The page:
Amy - Arlington, Virginia
Entered on April 26, 2008
Age Group: 30 - 50
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I believe in myself. I think.

I’ve been exploring faith this year – at some point I realized I’d been battling sadness for a very long time. And that at points this sadness swallowed me inside and out, and I felt very alone with a side order of hopelessness that scared me. As a child, my family fell apart, as many do, and I felt keenly the pain of loss, and yearned for love and acceptance. I escaped in dreams and in books. It seemed to me that the elusive future had now arrived and things hadn’t changed that much – still struggling for my place with no family of my own. I started to doubt a future where there was a place for me. That my hopes were little more that naïve dreams of youth – of a sad youth.

When I viewed myself, I saw shortcomings. When I looked at my future, I felt it had arrived and questioned to what end.

Perhaps by divine intervention or perhaps simple serendipity, I attended church one day with a friend and the sermon addressed the core of my solo suffering. And it made me believe for a moment, that I did not have to carry my burdens alone. And not only did I not have to carry them alone, but that I could be forgiven for my imperfections – that in fact – my imperfections were no worse than anyone else’s. That in fact, I was potentially a part of something bigger than myself.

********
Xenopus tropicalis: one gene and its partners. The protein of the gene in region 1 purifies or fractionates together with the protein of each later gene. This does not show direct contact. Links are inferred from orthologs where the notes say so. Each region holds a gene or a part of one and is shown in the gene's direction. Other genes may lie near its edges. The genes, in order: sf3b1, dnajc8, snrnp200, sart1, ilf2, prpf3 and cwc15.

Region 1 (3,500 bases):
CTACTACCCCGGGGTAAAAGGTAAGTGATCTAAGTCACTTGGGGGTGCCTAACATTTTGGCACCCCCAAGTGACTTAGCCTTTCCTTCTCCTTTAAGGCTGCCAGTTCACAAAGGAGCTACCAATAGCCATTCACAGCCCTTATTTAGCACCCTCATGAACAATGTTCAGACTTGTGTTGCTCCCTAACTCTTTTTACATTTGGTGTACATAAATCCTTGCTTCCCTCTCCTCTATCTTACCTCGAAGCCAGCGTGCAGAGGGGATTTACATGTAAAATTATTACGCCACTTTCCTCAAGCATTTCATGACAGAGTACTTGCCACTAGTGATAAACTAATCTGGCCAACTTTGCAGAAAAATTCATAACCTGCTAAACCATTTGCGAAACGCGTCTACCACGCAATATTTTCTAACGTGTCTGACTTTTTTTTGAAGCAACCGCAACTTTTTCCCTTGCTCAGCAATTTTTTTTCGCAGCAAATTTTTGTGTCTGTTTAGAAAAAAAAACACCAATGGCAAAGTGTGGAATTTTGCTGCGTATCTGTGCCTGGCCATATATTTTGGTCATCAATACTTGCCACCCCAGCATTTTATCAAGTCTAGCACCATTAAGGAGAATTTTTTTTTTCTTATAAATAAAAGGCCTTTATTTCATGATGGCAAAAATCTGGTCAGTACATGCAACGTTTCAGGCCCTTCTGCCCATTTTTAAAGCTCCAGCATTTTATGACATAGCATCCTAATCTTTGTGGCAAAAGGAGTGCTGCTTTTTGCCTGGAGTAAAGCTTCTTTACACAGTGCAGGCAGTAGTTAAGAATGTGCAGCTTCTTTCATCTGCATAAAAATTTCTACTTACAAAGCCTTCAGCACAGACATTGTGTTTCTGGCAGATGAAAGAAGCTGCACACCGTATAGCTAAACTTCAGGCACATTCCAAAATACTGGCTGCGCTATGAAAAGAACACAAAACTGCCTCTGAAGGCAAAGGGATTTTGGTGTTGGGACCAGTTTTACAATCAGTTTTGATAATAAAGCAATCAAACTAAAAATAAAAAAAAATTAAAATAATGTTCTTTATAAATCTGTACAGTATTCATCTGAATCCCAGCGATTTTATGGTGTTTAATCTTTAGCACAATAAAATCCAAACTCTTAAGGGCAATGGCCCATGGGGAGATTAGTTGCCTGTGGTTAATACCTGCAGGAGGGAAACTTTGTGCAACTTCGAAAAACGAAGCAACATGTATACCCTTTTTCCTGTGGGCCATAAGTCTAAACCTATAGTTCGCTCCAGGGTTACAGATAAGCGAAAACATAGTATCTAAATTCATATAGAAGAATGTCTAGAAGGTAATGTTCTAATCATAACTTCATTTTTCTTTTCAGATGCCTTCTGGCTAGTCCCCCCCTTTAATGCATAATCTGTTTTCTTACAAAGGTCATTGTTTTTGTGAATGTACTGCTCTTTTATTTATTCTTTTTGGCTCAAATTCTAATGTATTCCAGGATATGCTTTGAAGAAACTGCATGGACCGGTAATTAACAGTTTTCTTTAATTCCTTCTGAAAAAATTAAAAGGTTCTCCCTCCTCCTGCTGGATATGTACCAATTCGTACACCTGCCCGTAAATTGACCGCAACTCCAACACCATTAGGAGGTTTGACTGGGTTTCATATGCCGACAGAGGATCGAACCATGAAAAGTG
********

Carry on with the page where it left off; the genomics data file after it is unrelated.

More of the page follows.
However, this isn’t the end of the story. Because skepticism, doubt, and cynicism were habits I held dear. I was wedded to my sadness, made love to my melancholy. I still enjoy a good moment of melancholy. But it was the beginning of a journey to open my mind to faith in something bigger – and to feel the shine of hope and inspiration. The view that religion was for judgmental people clinging to power or manipulating the masses – that it had no place in my particular humanity – disintegrated like ash in the rain. I learned to forgive – not only others, but finally, myself.

I’m still traveling the pothole-filled road of rediscovering faith and still struggling with boulder-like doubts and with cynical loneliness, at times. But I’ve learned the importance of believing in something –and that believing in something bigger – surrendering my ego can actually redeem it. To believe I am a part of something bigger can help me reclaim my belief in myself and release my imperfections.

Recently a group I belong to discussed that even those who do not claim any particular belief system have one – that to claim to belief in nothing larger is simply an alternate belief system, another way of ordering the universe. In the end, we all believe in something – even if it’s that there is nothing bigger, and we are simply left with the alternative –

To believe in ourselves. Through whatever system of doubt or belief we arrive there.

I believe in myself. I think.